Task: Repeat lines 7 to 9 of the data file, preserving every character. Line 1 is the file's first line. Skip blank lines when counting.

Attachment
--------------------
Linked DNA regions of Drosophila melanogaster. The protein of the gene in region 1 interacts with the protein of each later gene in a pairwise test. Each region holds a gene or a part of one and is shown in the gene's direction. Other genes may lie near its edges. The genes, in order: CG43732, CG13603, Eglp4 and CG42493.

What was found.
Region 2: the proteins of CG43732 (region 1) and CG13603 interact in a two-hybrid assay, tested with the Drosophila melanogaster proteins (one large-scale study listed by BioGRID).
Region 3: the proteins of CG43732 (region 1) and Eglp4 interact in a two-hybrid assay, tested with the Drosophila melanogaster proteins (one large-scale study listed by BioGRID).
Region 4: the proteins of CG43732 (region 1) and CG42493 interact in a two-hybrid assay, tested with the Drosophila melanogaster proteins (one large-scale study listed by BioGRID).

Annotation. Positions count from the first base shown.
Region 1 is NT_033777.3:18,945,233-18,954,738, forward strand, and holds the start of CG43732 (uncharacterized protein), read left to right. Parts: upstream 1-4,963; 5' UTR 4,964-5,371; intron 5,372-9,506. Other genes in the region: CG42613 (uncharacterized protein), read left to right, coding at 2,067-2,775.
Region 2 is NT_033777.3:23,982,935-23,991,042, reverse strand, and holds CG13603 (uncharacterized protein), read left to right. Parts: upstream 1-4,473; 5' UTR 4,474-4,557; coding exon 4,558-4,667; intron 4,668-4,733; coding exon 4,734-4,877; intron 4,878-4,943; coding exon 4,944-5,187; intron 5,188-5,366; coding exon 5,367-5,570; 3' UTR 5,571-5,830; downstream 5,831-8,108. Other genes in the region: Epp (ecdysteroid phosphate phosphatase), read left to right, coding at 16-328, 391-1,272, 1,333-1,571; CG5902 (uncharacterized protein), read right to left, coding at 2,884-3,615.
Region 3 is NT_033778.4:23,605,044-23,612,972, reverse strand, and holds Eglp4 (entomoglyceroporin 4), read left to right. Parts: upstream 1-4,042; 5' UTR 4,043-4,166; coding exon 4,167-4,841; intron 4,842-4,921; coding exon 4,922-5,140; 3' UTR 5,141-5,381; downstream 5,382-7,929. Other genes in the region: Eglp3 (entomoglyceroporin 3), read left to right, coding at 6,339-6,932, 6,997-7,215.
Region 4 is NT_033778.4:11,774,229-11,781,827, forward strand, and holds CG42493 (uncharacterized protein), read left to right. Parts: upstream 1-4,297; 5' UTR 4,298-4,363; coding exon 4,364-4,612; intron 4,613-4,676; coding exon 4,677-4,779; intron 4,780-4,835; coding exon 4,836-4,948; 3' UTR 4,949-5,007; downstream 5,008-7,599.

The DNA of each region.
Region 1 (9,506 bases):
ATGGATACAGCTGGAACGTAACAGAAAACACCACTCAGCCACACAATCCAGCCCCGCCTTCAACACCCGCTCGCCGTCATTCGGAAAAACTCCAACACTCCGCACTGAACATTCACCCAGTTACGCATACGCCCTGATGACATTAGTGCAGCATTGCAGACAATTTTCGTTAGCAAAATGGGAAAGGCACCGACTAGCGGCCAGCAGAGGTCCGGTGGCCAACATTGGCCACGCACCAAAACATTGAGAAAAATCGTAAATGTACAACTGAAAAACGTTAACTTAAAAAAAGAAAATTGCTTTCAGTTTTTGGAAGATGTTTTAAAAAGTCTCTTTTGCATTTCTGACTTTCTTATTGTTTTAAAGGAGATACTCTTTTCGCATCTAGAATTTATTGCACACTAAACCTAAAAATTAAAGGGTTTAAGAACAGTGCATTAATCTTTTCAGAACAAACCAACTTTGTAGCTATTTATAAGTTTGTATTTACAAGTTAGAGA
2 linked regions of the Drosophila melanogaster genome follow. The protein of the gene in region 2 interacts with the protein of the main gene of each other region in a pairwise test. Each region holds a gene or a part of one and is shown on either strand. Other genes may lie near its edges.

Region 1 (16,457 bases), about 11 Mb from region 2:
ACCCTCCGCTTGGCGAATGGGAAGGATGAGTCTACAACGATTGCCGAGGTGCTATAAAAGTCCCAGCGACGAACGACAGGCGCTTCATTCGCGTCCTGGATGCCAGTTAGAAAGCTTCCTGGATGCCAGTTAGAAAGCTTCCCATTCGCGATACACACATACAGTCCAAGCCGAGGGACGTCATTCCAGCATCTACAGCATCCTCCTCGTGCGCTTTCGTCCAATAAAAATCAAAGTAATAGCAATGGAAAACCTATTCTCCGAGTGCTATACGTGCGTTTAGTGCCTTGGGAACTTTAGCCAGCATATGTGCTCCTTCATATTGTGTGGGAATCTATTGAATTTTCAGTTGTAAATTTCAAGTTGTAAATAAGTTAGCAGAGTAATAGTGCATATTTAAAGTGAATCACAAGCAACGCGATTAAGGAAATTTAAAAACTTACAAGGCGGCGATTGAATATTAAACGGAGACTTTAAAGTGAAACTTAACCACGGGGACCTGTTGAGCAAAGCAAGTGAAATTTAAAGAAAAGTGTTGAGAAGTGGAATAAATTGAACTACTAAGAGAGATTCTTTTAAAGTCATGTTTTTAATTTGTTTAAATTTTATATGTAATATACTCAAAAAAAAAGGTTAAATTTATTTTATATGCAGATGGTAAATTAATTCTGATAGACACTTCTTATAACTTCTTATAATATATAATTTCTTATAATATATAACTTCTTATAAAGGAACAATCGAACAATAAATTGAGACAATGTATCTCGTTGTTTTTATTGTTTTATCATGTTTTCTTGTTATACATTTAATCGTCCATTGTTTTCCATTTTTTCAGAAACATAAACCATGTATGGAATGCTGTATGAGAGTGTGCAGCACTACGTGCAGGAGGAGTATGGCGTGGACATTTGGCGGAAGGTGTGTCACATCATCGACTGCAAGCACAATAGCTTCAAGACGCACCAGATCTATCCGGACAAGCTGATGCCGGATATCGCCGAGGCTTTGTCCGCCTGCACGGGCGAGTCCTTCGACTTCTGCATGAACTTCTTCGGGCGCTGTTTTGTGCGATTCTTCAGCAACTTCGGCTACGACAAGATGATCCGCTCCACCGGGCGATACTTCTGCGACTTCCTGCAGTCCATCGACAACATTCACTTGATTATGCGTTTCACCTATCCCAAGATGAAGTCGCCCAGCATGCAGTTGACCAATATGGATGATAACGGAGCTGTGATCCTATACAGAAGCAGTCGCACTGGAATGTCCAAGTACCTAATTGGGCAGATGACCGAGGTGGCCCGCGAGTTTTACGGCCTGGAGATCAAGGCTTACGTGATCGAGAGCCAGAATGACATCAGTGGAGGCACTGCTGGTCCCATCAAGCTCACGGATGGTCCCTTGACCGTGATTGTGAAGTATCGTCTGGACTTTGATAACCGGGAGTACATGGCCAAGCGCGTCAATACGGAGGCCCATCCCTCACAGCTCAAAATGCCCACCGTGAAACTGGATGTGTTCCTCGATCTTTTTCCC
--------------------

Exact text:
Region 1 is NT_033777.3:18,945,233-18,954,738, forward strand, and holds the start of CG43732 (uncharacterized protein), read left to right. Parts: upstream 1-4,963; 5' UTR 4,964-5,371; intron 5,372-9,506. Other genes in the region: CG42613 (uncharacterized protein), read left to right, coding at 2,067-2,775.
Region 2 is NT_033777.3:23,982,935-23,991,042, reverse strand, and holds CG13603 (uncharacterized protein), read left to right. Parts: upstream 1-4,473; 5' UTR 4,474-4,557; coding exon 4,558-4,667; intron 4,668-4,733; coding exon 4,734-4,877; intron 4,878-4,943; coding exon 4,944-5,187; intron 5,188-5,366; coding exon 5,367-5,570; 3' UTR 5,571-5,830; downstream 5,831-8,108. Other genes in the region: Epp (ecdysteroid phosphate phosphatase), read left to right, coding at 16-328, 391-1,272, 1,333-1,571; CG5902 (uncharacterized protein), read right to left, coding at 2,884-3,615.
Region 3 is NT_033778.4:23,605,044-23,612,972, reverse strand, and holds Eglp4 (entomoglyceroporin 4), read left to right. Parts: upstream 1-4,042; 5' UTR 4,043-4,166; coding exon 4,167-4,841; intron 4,842-4,921; coding exon 4,922-5,140; 3' UTR 5,141-5,381; downstream 5,382-7,929. Other genes in the region: Eglp3 (entomoglyceroporin 3), read left to right, coding at 6,339-6,932, 6,997-7,215.